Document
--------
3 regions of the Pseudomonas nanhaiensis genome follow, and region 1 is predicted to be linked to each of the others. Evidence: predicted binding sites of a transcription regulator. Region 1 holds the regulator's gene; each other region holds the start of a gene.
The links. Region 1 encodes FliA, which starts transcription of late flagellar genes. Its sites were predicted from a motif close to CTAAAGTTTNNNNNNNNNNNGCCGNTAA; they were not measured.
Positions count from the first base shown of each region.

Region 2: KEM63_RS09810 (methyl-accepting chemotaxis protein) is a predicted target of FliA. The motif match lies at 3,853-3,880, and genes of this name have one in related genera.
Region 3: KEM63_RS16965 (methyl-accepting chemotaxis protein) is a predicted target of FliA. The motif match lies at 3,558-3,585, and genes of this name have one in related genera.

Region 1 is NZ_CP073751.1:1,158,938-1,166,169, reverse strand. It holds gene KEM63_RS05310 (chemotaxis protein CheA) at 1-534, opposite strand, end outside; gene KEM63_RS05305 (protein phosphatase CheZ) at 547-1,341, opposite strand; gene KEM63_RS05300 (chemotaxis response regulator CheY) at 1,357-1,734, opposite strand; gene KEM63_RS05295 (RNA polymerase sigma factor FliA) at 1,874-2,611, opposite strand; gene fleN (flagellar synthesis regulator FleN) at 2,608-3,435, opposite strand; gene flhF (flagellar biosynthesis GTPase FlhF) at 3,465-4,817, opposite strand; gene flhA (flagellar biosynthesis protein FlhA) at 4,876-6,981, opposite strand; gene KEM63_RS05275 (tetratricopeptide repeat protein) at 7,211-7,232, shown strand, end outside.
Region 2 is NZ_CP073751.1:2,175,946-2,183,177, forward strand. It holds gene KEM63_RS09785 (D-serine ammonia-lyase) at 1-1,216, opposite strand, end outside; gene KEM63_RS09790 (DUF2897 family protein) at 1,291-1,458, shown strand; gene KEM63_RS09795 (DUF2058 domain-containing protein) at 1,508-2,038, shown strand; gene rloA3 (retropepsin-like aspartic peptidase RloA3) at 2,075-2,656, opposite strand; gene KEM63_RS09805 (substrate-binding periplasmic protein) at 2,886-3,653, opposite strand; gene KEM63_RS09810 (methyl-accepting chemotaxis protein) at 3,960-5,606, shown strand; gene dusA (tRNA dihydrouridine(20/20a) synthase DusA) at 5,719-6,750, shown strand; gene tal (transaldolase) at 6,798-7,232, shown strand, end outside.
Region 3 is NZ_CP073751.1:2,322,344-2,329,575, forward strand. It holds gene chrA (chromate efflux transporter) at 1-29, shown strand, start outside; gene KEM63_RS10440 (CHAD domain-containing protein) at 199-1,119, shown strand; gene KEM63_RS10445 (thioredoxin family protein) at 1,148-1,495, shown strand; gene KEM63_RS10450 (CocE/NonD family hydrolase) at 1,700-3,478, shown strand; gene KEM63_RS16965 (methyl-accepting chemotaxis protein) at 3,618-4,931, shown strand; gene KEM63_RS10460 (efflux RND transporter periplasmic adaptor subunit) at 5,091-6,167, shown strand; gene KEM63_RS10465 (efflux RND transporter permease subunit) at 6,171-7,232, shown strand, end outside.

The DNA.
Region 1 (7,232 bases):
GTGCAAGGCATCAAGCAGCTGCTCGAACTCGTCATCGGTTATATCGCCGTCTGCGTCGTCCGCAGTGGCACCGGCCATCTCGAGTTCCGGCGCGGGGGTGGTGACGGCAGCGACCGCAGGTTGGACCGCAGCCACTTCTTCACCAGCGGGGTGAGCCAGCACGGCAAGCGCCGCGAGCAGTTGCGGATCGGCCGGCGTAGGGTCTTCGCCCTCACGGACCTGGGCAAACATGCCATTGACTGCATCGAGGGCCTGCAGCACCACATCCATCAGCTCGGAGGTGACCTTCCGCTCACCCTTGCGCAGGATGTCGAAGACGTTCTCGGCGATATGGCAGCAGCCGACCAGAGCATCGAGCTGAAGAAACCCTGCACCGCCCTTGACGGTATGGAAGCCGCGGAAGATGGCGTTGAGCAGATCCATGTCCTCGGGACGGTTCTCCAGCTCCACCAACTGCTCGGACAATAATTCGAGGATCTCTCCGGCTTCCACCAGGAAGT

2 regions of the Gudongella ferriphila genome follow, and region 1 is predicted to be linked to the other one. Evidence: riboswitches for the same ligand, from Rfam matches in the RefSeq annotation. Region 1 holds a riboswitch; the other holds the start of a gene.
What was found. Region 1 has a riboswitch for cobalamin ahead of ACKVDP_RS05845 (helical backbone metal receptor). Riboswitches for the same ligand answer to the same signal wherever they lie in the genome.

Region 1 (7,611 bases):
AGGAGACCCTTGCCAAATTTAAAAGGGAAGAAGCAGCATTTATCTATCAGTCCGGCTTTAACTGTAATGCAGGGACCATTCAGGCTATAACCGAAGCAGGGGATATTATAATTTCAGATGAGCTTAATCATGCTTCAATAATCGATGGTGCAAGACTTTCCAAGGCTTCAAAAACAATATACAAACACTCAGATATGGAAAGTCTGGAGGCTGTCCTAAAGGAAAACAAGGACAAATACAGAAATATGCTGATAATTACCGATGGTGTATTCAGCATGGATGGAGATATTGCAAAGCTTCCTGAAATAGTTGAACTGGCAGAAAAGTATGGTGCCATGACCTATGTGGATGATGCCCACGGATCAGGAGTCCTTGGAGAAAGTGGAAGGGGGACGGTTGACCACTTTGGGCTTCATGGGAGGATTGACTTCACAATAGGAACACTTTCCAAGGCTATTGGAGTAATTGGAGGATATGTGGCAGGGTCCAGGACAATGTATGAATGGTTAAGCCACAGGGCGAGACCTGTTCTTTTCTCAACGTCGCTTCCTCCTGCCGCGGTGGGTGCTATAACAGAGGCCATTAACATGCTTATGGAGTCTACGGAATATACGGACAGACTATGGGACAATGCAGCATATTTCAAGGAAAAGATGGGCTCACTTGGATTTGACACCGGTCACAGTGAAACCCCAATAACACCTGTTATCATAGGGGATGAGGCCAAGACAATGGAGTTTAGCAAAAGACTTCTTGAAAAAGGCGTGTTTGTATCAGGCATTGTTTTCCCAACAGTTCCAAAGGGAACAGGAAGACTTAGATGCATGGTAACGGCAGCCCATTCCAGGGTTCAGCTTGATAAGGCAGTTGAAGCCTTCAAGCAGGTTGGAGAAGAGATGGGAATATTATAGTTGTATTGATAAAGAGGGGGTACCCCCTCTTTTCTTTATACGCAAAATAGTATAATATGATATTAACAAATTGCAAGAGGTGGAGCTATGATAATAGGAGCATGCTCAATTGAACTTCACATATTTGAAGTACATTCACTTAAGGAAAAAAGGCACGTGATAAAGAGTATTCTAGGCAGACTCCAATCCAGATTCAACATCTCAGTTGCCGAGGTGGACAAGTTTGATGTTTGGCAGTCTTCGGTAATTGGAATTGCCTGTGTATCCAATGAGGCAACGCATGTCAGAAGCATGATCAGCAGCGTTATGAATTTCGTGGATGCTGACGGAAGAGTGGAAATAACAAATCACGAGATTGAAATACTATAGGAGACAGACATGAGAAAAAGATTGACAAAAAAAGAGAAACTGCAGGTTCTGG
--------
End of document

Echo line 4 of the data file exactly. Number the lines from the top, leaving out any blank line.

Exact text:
Region 2: KEM63_RS09810 (methyl-accepting chemotaxis protein) is a predicted target of FliA. The motif match lies at 3,853-3,880, and genes of this name have one in related genera.